National Trial Lawyers member John G. DeGirolamo of Lakeland, Florida, won an acquittal for a defendant who was a repeat criminal offender facing three felony charges in Florida by emphasizing multiple, inconsistent versions of prosecution testimony.
He is a member of The National Trial Lawyers top 100 trial lawyers.
Defendant Julian William Bird was acquitted of robbery with a deadly weapon (punishable by a life sentence), attempted felony murder (also punishable by a life sentence) and possession of a firearm by a convicted felon (15 year sentence).
Because the defendant demanded a speedy trial and requested that no continuances be sought, DeGirolamo had 60 days to prepare the case.
Making the case more difficult to defend, Bird was a prison releasee reoffender (PRR) and habitual felony offender. "The real issue was of course the PRR classification that turns the charges into what I like to call "maximum/mandatory" sentences, that is, the maximum penalty of life is now the mandatory sentence," DeGirloamo said.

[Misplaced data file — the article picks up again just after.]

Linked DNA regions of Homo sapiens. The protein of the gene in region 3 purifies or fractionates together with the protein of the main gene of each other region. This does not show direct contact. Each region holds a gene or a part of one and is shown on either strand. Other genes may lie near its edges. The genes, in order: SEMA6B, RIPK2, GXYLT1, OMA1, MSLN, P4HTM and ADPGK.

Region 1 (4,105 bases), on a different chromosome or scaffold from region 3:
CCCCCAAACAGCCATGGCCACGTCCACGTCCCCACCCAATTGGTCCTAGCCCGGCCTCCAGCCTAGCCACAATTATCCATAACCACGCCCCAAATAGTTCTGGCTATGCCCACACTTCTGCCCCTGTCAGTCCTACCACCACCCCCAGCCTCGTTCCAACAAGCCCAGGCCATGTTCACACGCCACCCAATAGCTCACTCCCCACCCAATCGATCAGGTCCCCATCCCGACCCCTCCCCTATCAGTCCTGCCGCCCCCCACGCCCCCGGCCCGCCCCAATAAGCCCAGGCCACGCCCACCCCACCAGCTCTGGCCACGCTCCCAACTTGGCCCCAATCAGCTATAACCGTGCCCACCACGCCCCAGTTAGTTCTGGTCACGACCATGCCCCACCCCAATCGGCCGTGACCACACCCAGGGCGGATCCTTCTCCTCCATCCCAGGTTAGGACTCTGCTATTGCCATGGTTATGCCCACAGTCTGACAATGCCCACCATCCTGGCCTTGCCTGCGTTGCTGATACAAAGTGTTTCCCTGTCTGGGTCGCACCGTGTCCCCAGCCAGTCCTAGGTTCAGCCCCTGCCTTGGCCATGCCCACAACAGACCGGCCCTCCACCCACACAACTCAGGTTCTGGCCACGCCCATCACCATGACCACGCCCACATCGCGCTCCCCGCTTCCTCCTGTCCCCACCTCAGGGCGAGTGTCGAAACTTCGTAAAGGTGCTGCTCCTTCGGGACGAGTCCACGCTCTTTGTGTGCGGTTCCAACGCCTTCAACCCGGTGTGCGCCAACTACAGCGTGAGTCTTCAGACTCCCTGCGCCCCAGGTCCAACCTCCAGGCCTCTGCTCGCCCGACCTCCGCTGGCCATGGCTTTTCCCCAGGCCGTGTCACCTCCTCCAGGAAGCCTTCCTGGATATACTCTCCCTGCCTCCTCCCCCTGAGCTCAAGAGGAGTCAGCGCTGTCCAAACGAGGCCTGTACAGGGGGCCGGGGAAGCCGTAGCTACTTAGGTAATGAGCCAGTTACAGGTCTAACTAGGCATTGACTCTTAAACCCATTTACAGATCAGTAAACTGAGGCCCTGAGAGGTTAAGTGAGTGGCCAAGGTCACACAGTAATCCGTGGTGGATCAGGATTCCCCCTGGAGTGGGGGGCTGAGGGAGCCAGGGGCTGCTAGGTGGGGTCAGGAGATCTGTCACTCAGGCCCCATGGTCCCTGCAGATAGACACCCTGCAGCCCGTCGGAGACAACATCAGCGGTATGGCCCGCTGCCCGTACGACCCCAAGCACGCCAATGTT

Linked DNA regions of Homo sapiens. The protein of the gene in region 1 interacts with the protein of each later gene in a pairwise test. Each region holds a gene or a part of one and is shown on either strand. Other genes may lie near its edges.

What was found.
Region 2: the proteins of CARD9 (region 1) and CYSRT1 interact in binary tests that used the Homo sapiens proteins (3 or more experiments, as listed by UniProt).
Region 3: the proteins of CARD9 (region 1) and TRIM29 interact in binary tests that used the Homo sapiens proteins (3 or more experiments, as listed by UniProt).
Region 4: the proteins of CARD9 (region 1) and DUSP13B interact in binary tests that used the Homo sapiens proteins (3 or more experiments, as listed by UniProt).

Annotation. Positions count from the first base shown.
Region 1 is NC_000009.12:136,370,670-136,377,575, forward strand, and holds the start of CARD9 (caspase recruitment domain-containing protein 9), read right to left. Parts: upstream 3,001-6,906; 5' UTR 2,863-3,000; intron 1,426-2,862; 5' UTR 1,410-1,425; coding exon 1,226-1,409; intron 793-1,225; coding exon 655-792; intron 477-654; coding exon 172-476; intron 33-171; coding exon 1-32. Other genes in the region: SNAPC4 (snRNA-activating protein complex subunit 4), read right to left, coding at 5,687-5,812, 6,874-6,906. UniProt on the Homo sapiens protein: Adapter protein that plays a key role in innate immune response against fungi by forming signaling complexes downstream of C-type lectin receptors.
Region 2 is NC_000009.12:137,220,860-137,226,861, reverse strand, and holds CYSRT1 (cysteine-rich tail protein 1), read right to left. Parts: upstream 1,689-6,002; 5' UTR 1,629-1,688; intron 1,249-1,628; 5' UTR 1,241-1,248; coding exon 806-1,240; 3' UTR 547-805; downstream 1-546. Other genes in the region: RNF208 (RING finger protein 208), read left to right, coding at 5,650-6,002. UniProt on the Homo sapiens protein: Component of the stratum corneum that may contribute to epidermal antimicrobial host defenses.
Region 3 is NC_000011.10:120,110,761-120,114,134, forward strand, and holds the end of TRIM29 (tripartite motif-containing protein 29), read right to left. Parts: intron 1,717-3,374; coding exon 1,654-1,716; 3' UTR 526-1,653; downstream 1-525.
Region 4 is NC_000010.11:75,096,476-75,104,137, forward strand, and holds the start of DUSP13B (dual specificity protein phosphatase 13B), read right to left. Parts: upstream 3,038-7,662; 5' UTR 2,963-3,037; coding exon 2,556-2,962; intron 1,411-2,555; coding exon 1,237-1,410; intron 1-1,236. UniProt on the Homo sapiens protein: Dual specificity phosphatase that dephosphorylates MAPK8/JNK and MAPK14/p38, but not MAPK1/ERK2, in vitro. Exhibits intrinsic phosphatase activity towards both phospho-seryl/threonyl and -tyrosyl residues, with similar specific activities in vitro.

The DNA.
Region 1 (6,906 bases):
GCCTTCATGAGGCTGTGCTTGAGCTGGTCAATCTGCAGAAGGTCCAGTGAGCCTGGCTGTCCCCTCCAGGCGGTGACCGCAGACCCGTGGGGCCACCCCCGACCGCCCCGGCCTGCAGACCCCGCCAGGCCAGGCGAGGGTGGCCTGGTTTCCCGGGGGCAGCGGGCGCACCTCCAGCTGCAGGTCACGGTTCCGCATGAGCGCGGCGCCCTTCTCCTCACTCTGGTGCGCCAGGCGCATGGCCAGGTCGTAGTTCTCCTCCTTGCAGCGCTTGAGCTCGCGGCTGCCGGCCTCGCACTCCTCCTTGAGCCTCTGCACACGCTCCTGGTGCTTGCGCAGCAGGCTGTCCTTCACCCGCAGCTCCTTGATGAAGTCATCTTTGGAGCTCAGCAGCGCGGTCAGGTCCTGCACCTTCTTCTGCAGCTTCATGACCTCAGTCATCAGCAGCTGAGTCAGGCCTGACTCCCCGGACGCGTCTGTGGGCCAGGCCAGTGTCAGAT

"I chose tactically to sever the possession-of-a-firearm charge so that his six prior felony convictions could not come into the trial, especially since Mr. Bird was not going to testify," he said.
Key to winning the acquittal was the complainant, who gave four different statements to the police about who shot him, what they were wearing, how old they were, how he knew them, and which of the two assailants shot him. "I then used the over-prepared law enforcement detective to highlight all the inconsistencies testified to by the victim," DeGirloamo said.
DeGirolamo opened, cross-examined and closed without calling any witnesses.
The case is State of Florida v. Julian William Bird, No. 2013-CF-009819, Circuit Court of the Tenth Judicial Circuit of Florida, in and for Polk County, tried before Judge Catherine L. Combee, Felony Division 4.